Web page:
Fitzgerald once wrote that if you showed him a hero, he would write you a tragedy. Jay Gatsby is, in a small way, heroic and, in an infinitely larger way, tragic. In this American literary masterpiece, F. Scott Fitzgerald seamlessly blends together love, wealth and the hope of recapturing a dream.

The story is seen through the eyes of Nick Carraway, over the span of one summer, on Long Island and in New York City. From his shining American palace to the streets of New York City, Jay Gatsby attempts, at almost any cost, to recapture the lost love of his life, Daisy Buchanan, only to get caught in the destructive carelessness of his beloved. But the ultimately sadness for Gatsby is what he comes to learn about his dream. 

The book is brilliantly concise and features a series of thoughtful settings and characters, playing out the age in wealth and carelessness. Charged with decorative and gilded scenes, Fitzgerald gives the characters masterful precision and depth, despite some of them being empty and smug. None of the characters are exempt from their parts in the tragedy. The story itself is beautifully told, with poetic phrases and sharp memorable scenes. Each character is distinctive in their own way: Gatsby is the dreamer, Daisy is the perfect American ideal of a woman, Tom is the athletic vision of carelessness and wealth, and George Wilson the struggling everyman.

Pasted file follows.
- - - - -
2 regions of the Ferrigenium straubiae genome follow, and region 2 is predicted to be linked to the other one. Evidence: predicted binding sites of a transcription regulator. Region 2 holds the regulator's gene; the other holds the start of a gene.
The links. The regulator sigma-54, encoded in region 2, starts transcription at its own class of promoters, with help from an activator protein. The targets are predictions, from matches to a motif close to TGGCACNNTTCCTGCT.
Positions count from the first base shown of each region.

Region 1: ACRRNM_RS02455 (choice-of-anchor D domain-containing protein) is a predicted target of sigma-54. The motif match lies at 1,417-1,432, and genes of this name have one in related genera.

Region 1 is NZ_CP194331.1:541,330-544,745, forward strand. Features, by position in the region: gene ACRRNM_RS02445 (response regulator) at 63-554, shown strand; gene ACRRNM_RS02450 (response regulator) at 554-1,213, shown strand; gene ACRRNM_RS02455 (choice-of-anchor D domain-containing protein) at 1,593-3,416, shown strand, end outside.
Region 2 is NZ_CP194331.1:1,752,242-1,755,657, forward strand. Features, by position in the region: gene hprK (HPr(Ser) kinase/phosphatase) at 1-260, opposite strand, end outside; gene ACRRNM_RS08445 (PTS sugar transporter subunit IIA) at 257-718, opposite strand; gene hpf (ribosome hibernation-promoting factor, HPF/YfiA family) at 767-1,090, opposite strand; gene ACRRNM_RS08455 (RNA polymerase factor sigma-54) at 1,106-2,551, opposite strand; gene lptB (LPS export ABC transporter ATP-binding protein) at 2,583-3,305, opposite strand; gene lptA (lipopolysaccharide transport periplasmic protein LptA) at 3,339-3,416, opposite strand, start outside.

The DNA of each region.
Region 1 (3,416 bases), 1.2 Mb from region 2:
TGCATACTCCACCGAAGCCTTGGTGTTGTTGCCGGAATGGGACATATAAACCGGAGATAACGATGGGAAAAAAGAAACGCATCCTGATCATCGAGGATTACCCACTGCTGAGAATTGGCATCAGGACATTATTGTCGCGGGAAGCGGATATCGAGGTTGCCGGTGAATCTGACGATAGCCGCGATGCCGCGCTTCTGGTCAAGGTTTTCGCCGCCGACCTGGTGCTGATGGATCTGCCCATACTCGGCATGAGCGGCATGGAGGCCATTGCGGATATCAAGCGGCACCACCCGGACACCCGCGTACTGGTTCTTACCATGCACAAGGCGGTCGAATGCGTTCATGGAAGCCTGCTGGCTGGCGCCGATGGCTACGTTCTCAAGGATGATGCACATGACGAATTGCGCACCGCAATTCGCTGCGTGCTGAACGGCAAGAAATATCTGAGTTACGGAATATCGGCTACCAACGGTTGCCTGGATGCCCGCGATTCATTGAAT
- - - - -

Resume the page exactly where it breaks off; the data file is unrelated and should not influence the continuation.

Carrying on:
Fitzgerald's prose reaches almost perfect form as he tells the glistening story through the innocent eyes of Nick who, like Fitzgerald, never quite feels at home around the wealthly. Woven through the story are some of the most memorable symbols in modern literature, including the green light at the end of the dock and the clock falling from the mantel. It's subtle and special in a way that few novels are. The story, at its core, is about dreams, wealth and love. For its language, complexity, craftsmanship and evocation of the Jazz age, The Great Gatsby remains an American classic that has aged miraculously well.